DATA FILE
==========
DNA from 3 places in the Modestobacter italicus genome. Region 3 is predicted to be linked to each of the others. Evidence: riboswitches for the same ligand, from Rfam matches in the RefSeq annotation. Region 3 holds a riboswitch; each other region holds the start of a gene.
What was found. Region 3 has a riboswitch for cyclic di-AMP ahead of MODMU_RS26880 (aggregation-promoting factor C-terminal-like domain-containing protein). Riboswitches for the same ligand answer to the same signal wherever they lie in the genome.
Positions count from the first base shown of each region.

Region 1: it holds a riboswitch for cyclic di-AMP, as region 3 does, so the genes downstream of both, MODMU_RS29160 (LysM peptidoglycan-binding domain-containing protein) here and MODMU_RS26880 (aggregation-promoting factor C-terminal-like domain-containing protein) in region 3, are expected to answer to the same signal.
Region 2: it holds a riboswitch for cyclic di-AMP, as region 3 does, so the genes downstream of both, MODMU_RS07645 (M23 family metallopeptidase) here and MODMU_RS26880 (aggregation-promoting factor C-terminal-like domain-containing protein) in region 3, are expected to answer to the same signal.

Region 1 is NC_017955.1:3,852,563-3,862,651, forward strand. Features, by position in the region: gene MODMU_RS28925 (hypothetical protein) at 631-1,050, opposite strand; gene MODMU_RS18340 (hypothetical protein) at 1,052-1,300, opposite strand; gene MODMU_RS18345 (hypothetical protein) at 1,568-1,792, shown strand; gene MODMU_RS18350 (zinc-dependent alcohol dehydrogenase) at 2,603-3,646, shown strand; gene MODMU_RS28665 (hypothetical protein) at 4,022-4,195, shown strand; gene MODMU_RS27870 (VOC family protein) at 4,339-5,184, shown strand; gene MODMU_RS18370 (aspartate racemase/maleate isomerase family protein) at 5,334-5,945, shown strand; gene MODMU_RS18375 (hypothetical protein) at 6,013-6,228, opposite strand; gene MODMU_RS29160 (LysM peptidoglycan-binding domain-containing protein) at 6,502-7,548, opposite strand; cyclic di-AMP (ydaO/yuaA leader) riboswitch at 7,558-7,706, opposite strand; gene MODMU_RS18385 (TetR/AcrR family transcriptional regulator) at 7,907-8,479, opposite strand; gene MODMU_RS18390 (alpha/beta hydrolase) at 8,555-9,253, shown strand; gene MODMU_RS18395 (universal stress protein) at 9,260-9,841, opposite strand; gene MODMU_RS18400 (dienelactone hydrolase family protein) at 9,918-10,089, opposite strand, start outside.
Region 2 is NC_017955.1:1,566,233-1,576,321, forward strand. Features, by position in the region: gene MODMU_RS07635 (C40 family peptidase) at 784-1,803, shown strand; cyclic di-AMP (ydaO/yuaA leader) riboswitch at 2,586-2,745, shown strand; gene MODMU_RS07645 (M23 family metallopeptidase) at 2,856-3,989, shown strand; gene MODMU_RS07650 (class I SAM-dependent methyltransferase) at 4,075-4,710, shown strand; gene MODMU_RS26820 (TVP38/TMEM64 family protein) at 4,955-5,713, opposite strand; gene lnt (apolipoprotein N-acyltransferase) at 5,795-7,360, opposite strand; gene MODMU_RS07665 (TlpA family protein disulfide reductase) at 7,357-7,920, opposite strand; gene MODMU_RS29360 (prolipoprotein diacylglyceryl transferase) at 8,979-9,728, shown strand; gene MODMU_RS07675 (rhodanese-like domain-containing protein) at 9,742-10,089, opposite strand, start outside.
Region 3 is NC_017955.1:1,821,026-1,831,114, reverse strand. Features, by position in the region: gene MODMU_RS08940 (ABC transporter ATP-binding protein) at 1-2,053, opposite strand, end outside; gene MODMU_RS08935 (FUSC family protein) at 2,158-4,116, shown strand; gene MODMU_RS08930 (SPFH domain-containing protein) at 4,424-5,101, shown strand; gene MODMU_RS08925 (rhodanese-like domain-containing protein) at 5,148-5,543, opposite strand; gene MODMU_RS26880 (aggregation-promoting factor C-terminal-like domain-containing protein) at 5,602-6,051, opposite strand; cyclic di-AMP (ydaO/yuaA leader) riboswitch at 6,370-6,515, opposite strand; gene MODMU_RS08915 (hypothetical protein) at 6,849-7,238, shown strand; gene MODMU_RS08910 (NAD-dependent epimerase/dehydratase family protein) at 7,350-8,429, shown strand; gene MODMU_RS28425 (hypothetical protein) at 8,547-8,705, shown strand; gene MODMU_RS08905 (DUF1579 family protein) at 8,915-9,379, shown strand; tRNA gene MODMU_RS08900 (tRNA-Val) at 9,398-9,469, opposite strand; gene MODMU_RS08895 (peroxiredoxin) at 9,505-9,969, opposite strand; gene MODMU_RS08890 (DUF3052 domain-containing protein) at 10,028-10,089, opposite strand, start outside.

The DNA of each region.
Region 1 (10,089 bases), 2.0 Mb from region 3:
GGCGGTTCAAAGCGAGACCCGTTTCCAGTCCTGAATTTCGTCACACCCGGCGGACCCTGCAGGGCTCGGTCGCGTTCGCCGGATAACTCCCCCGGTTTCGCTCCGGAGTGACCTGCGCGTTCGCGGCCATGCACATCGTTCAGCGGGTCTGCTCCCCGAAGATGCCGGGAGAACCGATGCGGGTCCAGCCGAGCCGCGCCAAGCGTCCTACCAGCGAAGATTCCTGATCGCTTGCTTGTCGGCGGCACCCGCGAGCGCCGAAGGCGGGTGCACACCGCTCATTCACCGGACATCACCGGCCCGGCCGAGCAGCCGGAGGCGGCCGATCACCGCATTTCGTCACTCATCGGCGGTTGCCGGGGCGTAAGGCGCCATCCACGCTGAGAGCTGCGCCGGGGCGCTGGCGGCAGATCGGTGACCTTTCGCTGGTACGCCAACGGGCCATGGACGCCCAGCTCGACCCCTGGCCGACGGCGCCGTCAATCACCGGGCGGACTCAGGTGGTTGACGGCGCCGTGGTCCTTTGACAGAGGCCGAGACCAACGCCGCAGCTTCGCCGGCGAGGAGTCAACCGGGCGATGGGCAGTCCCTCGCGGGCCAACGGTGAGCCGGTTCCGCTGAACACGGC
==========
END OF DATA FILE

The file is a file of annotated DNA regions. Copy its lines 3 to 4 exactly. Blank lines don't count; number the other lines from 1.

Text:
Positions count from the first base shown of each region.

Region 1: it holds a riboswitch for cyclic di-AMP, as region 3 does, so the genes downstream of both, MODMU_RS29160 (LysM peptidoglycan-binding domain-containing protein) here and MODMU_RS26880 (aggregation-promoting factor C-terminal-like domain-containing protein) in region 3, are expected to answer to the same signal.